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‘Inis in space’ board game Galactic Renaissance mixes portals and politics

Influence one planet, outfluence another.

Art from the crowdfunding trailer for board game Galactic Renaissance.
Image credit: Matagot

If you’ve ever played Inis and thought, ‘this could use a lot more interplanetary portals and ancient civilisations’, Galactic Renaissance should fall on your radar. The upcoming board game of influence and politicking is crowdfunding on Kickstarter ahead of a release in early 2024.

Galactic Renaissance is the latest creation of Christian Martinez, the mind behind Inis, Cairn and Trool Park and will be published by French tabletop specialists Matagot. Two to four players will take on the role of Galactic Senate members during the discovery of an ancient portal system that allows instantaneous travel between planets. The ensuing war of influence and intrigue will take about 75 minutes to play and, according to the publisher, feels a lot like “Inis in space’.

Players will gradually build a deck of specialist cards throughout the game, curating and refining their strategy over several rounds. These specialists will discover new planets on the other side of the portals, make contact with lost civilisations and begin the process of forming beneficial alliances. Opponents will be sending their own agents, meaning sabotage and disruption might be necessary.

Watch the Dicebreaker team play Galactic Renaissance in our usual fashion - which is definitely professional.Watch on YouTube

The game ends when one player earns enough victory points to prove their worth as executor of the Senate’s vision. These points are gained from objective cards played at the start of every round, which also publicly signal how everyone might act. Throughout play, planets with too many visiting emissaries will fall into disorder and force the involved factions to vie for control. Planets under a player’s influence grant them additional abilities, so winning these fights will be high on everyone’s priority list.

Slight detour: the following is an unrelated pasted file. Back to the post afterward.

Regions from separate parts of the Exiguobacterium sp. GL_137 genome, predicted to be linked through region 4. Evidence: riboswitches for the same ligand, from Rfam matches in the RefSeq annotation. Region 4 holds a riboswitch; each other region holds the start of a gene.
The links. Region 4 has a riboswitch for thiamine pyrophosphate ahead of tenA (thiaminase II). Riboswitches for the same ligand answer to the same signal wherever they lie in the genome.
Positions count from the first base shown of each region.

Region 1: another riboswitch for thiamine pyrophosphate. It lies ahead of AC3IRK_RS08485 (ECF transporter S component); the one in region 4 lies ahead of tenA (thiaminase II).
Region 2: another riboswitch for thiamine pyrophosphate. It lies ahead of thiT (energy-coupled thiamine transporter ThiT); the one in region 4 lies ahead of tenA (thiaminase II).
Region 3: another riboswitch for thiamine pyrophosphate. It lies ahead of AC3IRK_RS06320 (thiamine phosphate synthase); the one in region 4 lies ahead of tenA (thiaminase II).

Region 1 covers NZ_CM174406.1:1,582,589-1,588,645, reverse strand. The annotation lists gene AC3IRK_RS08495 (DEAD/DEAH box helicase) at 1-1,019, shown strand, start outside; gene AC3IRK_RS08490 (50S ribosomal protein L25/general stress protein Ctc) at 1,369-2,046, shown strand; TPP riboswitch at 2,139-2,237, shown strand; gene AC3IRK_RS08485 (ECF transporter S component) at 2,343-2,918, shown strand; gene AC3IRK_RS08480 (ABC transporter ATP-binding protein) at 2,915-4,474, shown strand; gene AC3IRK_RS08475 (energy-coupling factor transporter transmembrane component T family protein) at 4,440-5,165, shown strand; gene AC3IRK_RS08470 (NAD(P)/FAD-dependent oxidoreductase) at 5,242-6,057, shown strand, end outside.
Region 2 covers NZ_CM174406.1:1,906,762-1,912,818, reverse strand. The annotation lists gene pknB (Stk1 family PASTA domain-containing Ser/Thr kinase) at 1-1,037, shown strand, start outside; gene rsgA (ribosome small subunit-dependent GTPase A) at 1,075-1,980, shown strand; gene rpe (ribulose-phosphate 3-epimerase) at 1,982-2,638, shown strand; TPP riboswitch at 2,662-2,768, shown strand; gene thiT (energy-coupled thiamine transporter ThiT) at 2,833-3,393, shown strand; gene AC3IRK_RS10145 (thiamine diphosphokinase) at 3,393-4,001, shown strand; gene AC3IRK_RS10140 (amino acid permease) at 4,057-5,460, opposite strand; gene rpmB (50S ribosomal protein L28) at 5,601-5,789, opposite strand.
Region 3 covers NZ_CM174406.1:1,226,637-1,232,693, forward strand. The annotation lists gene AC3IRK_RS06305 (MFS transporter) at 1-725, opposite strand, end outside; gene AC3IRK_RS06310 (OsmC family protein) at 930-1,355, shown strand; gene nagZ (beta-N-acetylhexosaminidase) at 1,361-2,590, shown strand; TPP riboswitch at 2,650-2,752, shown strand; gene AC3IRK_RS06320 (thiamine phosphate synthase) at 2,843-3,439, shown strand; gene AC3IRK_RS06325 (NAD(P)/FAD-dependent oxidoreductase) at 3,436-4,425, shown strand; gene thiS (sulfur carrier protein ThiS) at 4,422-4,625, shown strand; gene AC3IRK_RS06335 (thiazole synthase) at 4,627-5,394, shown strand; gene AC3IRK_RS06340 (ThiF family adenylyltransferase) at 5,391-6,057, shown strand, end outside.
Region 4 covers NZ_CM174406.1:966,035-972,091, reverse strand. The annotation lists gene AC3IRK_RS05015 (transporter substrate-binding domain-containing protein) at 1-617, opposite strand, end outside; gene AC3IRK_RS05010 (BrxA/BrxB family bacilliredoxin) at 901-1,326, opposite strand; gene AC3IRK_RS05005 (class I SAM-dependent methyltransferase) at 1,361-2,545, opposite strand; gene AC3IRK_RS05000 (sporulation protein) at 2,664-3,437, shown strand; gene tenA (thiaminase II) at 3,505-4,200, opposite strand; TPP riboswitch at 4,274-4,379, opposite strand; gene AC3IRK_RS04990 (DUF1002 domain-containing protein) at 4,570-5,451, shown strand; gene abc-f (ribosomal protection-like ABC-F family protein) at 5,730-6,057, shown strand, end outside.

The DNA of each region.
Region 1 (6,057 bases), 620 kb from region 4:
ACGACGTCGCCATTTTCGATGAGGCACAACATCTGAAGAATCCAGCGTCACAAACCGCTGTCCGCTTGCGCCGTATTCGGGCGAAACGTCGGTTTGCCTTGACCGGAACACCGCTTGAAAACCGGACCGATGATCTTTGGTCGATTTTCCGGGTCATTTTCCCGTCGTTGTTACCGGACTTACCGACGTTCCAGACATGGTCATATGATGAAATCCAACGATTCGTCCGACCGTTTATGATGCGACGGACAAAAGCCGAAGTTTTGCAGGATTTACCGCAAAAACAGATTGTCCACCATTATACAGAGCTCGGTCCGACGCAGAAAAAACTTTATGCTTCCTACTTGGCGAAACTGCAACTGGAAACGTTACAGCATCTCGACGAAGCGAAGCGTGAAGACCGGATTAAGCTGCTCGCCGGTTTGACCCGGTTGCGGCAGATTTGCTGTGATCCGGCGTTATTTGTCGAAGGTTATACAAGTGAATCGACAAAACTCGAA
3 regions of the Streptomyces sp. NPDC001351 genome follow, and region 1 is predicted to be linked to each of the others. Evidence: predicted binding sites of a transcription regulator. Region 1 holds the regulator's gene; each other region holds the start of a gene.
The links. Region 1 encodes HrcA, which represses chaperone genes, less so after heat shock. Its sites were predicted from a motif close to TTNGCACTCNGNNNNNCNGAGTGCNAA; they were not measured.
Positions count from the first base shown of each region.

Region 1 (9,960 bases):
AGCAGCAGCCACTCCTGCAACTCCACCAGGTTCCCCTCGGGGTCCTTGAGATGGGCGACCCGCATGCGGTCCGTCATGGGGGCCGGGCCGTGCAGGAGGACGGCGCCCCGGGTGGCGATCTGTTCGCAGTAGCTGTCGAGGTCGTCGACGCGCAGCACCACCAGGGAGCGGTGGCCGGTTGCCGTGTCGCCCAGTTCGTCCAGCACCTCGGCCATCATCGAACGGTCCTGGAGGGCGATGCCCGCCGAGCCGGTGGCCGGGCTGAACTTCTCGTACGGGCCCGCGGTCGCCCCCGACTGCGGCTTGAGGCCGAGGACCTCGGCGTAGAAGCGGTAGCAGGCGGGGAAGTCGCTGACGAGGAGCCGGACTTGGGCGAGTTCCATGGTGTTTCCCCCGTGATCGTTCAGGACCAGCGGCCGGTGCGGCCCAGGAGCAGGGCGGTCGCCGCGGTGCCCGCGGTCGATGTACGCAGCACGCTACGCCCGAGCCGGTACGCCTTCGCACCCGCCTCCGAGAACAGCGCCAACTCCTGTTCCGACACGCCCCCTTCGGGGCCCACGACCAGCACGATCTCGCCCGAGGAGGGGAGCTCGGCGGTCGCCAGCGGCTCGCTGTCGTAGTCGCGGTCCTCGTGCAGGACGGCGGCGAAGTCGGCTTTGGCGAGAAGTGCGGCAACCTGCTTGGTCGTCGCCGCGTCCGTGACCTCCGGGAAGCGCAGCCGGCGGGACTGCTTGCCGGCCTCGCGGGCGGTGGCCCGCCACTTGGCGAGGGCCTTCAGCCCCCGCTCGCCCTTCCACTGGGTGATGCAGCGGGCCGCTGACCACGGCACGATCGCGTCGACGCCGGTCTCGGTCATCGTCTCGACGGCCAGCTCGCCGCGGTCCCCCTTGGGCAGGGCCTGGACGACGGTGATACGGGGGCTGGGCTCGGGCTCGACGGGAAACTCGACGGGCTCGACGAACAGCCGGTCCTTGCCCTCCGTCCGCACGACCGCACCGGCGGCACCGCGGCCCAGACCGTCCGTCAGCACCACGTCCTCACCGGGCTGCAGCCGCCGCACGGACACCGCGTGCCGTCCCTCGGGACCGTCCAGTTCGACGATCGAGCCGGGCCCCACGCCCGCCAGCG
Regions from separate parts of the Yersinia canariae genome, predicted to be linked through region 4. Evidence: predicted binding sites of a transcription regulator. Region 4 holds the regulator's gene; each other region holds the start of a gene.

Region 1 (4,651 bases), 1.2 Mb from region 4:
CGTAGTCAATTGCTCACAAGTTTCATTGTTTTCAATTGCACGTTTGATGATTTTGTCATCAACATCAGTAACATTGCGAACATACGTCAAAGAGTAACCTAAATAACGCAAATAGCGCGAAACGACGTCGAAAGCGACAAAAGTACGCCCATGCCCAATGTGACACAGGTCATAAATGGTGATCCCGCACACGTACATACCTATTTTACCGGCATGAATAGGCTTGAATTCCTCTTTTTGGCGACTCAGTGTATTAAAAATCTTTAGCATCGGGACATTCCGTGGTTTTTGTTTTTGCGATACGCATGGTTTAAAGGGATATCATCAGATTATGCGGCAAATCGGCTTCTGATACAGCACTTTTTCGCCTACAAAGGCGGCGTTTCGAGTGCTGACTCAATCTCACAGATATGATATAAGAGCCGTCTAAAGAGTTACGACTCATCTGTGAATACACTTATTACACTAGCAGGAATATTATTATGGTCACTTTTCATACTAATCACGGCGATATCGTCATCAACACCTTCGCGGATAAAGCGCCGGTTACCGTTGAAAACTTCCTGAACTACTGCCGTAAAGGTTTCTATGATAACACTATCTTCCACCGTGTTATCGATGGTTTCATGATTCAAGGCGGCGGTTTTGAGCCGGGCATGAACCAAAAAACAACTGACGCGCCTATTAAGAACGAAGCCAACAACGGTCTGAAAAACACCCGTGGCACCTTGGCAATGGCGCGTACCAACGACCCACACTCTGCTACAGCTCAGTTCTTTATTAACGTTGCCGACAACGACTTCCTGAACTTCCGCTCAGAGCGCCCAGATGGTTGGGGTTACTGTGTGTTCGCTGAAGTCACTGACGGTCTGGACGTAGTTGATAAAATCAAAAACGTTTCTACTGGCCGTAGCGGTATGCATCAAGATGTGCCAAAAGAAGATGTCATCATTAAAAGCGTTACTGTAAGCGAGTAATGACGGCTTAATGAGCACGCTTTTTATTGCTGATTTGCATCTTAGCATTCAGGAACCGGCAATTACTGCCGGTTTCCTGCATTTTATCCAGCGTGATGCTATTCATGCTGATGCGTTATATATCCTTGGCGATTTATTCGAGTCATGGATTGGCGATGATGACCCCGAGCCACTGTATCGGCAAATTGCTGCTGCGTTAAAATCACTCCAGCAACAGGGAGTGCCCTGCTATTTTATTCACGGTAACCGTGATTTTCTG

Emissaries and other specialists aren’t the only way to extend a faction’s influence throughout the galaxy. A player might instead choose to construct facilities on planets to increase the number of cards they draw each turn or grant more specialists during specific actions.

Artists Tano Bonfanti and Francesco Orrù depict the universe of Galactic Renaissance with a style that evokes the popular 4x video game Stellaris - fashion and architecture is a mixture of rusted, sandy earth tones and bright pops of colour, and the different species range from mostly human to anthropomorphic animals and beyond. It looks nothing like Inis’ dreamy take on Celtic art and mythology, which lends the new project a distinct identity from the jump.

Screenshot from the crowdfunding trailer for board game Galactic Renaissance.
A digital mock-up of what Galactic Renaissance will look like during play from the board game's Kickstarter trailer. | Image credit: Matagot

Galactic Renaissance’s Kickstarter campaign runs through April 11th and is funding an early version of the game ahead of its wider retail release. Matagot currently expects fulfilment to begin in January of 2024 and run through May, depending on where in the world the boxes are bound. Asia and broader global orders will be the first out of the gate, followed by Uk and Europe, the Americas and finally Australia and Aotearoa.

As mentioned by Matagot in the campaign’s comments, a separate campaign for a Ukranian version of the game will be launched at an unannounced point in the future. Ostensibly, this will allow for more affordable shipping into a part of Europe still caught in an illegal invasion and ongoing military aggression by Russia.

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